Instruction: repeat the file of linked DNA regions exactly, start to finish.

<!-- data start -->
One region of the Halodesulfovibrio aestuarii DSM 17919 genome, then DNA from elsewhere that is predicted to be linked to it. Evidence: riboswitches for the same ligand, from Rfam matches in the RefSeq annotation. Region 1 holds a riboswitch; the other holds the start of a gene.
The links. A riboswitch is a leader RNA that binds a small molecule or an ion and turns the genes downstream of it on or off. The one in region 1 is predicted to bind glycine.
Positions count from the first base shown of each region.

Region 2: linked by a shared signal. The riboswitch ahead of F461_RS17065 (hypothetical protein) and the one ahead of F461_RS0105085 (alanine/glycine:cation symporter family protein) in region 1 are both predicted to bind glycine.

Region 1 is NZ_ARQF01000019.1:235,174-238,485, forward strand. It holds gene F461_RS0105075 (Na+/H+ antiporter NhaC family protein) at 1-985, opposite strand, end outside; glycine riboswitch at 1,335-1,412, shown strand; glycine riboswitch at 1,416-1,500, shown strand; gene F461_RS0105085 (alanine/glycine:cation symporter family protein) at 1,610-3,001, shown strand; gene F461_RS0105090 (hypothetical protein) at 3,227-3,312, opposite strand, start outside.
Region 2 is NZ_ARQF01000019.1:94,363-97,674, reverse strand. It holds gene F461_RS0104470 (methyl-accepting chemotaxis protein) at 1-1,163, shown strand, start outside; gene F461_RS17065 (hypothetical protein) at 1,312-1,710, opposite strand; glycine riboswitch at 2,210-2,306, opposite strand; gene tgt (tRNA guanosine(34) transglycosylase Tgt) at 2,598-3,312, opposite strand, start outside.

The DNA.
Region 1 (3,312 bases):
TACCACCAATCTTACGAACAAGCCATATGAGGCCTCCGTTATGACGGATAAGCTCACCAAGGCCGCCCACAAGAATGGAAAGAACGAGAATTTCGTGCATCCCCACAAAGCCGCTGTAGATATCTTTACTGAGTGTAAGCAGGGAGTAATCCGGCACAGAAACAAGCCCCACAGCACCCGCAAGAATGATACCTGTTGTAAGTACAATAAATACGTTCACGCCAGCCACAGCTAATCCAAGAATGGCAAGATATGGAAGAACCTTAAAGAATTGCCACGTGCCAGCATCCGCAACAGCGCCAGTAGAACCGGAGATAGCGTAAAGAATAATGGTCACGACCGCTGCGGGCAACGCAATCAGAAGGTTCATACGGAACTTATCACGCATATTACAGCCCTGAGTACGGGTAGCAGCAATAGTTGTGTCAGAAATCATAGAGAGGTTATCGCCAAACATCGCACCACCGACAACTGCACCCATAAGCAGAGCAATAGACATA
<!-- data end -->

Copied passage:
One region of the Halodesulfovibrio aestuarii DSM 17919 genome, then DNA from elsewhere that is predicted to be linked to it. Evidence: riboswitches for the same ligand, from Rfam matches in the RefSeq annotation. Region 1 holds a riboswitch; the other holds the start of a gene.
The links. A riboswitch is a leader RNA that binds a small molecule or an ion and turns the genes downstream of it on or off. The one in region 1 is predicted to bind glycine.
Positions count from the first base shown of each region.

Region 2: linked by a shared signal. The riboswitch ahead of F461_RS17065 (hypothetical protein) and the one ahead of F461_RS0105085 (alanine/glycine:cation symporter family protein) in region 1 are both predicted to bind glycine.

Region 1 is NZ_ARQF01000019.1:235,174-238,485, forward strand. It holds gene F461_RS0105075 (Na+/H+ antiporter NhaC family protein) at 1-985, opposite strand, end outside; glycine riboswitch at 1,335-1,412, shown strand; glycine riboswitch at 1,416-1,500, shown strand; gene F461_RS0105085 (alanine/glycine:cation symporter family protein) at 1,610-3,001, shown strand; gene F461_RS0105090 (hypothetical protein) at 3,227-3,312, opposite strand, start outside.
Region 2 is NZ_ARQF01000019.1:94,363-97,674, reverse strand. It holds gene F461_RS0104470 (methyl-accepting chemotaxis protein) at 1-1,163, shown strand, start outside; gene F461_RS17065 (hypothetical protein) at 1,312-1,710, opposite strand; glycine riboswitch at 2,210-2,306, opposite strand; gene tgt (tRNA guanosine(34) transglycosylase Tgt) at 2,598-3,312, opposite strand, start outside.

The DNA.
Region 1 (3,312 bases):
TACCACCAATCTTACGAACAAGCCATATGAGGCCTCCGTTATGACGGATAAGCTCACCAAGGCCGCCCACAAGAATGGAAAGAACGAGAATTTCGTGCATCCCCACAAAGCCGCTGTAGATATCTTTACTGAGTGTAAGCAGGGAGTAATCCGGCACAGAAACAAGCCCCACAGCACCCGCAAGAATGATACCTGTTGTAAGTACAATAAATACGTTCACGCCAGCCACAGCTAATCCAAGAATGGCAAGATATGGAAGAACCTTAAAGAATTGCCACGTGCCAGCATCCGCAACAGCGCCAGTAGAACCGGAGATAGCGTAAAGAATAATGGTCACGACCGCTGCGGGCAACGCAATCAGAAGGTTCATACGGAACTTATCACGCATATTACAGCCCTGAGTACGGGTAGCAGCAATAGTTGTGTCAGAAATCATAGAGAGGTTATCGCCAAACATCGCACCACCGACAACTGCACCCATAAGCAGAGCAATAGACATA